Spray-painted messages on Alamo’s Cenotaph have people seeing red

2 other downtown sites also targeted by taggers

Graffiti spray-painted on the Cenotaph on the grounds of The Alamo has some people seeing red.

SAN ANTONIO – Graffiti spray-painted on the Cenotaph on the grounds of The Alamo has some people seeing red.

Graffiti found in multiple places downtown, including Cenotaph in Alamo Plaza

The message scrawled across the marble base of the memorial, which honors the defenders of the Alamo, first came to the attention of San Antonio Park Police shortly after midnight Friday.

Graffiti found in multiple places downtown, including cenotaph in Alamo Plaza

The words there seemed to condemn white supremacy, capitalism and The Alamo, itself.

“I’m aghast. I’m appalled. I cant believe that somebody would do that,” said Daniel Esquivel.

The red paint caught his attention hours later as he paid a visit to a nearby post office.

“This is something that’s sacred to Texas,” he said. “Obviously this couldn’t have been a Texan that did this.”

That, apparently, wasn’t the only damage done by taggers overnight.

Police found a similar spray-painted message on the wall of a parking garage in the 100 block of Losoya Street.

The garage belongs to the Hyatt hotel across the street.

A worker there quickly tried to erase the message. However, someone came along later and added more paint to the wall in an attempt to cover up the original damage.

Police also found red paint spelling out an anti-policy brutality message on the sidewalk at Travis Park.

They later arrested Noah Escamilla, 25, in connection only with that case.

While police say they’re not sure yet if all of the graffiti is connected, all of the sites do have ties to The Alamo’s defenders.

The wall that was painted on Losoya Street is just inches away from a statue honoring Toribio Losoya, while Travis Park is named for William Barret Travis.

“Why would someone do this to a monument that has stood here for almost 100 years?,” asked Justin Seiler, staring at the damage to the Cenotaph. “It’s the same thing as desecrating someone’s headstone.”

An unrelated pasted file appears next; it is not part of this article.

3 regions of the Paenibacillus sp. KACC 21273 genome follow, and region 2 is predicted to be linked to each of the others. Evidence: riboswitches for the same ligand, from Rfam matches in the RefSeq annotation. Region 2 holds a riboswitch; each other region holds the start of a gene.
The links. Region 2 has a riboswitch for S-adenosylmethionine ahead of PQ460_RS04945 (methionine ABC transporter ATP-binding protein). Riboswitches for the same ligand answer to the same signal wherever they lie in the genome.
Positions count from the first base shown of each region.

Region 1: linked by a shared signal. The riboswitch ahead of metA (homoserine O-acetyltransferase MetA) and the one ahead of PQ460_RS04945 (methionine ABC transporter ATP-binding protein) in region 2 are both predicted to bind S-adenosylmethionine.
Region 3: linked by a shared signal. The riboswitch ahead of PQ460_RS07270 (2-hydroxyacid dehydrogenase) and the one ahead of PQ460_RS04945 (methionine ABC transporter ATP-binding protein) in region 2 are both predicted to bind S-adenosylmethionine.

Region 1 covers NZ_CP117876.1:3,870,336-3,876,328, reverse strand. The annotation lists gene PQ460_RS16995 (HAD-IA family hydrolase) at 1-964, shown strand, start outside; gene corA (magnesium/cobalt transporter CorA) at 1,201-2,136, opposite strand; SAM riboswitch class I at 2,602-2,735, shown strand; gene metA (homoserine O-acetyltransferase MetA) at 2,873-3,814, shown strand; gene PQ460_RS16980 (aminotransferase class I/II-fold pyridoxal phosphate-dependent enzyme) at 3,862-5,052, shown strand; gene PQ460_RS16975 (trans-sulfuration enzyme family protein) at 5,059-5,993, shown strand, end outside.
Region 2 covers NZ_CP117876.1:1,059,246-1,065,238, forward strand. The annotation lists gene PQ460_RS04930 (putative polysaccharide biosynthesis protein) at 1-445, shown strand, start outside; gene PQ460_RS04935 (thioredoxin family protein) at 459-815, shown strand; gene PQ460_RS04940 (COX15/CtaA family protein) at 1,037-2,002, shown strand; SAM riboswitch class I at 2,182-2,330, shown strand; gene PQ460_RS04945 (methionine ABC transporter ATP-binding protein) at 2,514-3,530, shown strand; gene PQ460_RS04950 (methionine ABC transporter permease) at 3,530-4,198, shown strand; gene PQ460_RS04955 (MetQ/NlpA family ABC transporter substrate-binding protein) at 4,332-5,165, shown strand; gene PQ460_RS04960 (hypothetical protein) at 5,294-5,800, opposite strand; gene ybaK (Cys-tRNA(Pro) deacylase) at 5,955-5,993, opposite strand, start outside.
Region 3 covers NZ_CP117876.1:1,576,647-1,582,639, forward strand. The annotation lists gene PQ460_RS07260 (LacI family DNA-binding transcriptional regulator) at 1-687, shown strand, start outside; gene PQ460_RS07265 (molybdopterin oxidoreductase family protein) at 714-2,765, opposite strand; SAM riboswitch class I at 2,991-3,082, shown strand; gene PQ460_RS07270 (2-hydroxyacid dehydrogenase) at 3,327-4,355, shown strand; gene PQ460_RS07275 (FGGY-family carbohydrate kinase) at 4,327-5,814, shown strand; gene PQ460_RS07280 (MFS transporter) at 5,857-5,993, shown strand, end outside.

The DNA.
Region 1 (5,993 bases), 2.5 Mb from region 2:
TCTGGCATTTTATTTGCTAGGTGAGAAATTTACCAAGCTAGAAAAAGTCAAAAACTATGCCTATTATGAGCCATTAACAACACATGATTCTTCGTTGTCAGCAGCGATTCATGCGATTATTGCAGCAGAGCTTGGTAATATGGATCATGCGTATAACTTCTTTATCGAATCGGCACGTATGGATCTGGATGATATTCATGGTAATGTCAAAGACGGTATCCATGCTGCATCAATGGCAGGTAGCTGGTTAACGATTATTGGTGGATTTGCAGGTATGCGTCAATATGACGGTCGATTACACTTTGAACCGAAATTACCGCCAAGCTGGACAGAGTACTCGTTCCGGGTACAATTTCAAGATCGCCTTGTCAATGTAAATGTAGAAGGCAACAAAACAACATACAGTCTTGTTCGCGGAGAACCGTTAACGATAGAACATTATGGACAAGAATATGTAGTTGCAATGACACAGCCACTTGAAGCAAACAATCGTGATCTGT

Seiler, a descendant of at least two people who fought in the battle of The Alamo, is part a group that oversees local Confederate gravesites.

He initially was concerned that some of those sites might have been targeted too.

Esquivel, meanwhile, believes the vandalism was triggered by a different battle, an ongoing showdown between police and protestors in Minneapolis about the death of an African American man at the hands of an officer.

Still, he says, the Cenotaph tagger went too far.

“To me, there’s a fine line between protest and what’s going on in Minneapolis, and this,” Esquivel said.

KSAT 12 News reached out to the agency that oversees The Alamo:

The Alamo joins with Texans in expressing our outrage that anyone would desecrate as historic a monument as the cenotaph in such an offensive manner. As we condemn this vandalism, we salute the San Antonio Police Department (SAPD) for its swift action to investigate. We have worked in close cooperation with the SAPD to provide them with any assistance we can.The Alamo is working in concert with the City of San Antonio to develop and implement a plan to repair the damage as quickly and safely as possible. At the request of city officials, Alamo Conservator Pam Rosser will oversee the careful removal of the paint. Removing red paint from marble requires technical expertise to prevent any damage to the historic structure.This vandalism should not become a vehicle to advance one side or the other’s position on the proposal to repair and relocate the cenotaph. Today should be about unifying our resolve in support of The Alamo, the cenotaph and our respect for the history of Texas.

About the Authors:

Katrina Webber joined KSAT 12 in December 2009. She reports for Good Morning San Antonio. Katrina was born and raised in Queens, NY, but after living in Gulf Coast states for the past decade, she feels right at home in Texas. It's not unusual to find her singing karaoke or leading a song with her church choir when she's not on-air.

Tim has been a photojournalist and video editor at KSAT since 1998. He came to San Antonio from Lubbock, where he worked in TV and earned his bachelor's degree in Electronic Media and Communication from Texas Tech University. Tim has won a handful of awards and has earned a master's in Strategic Communication and Innovation from Tech as well.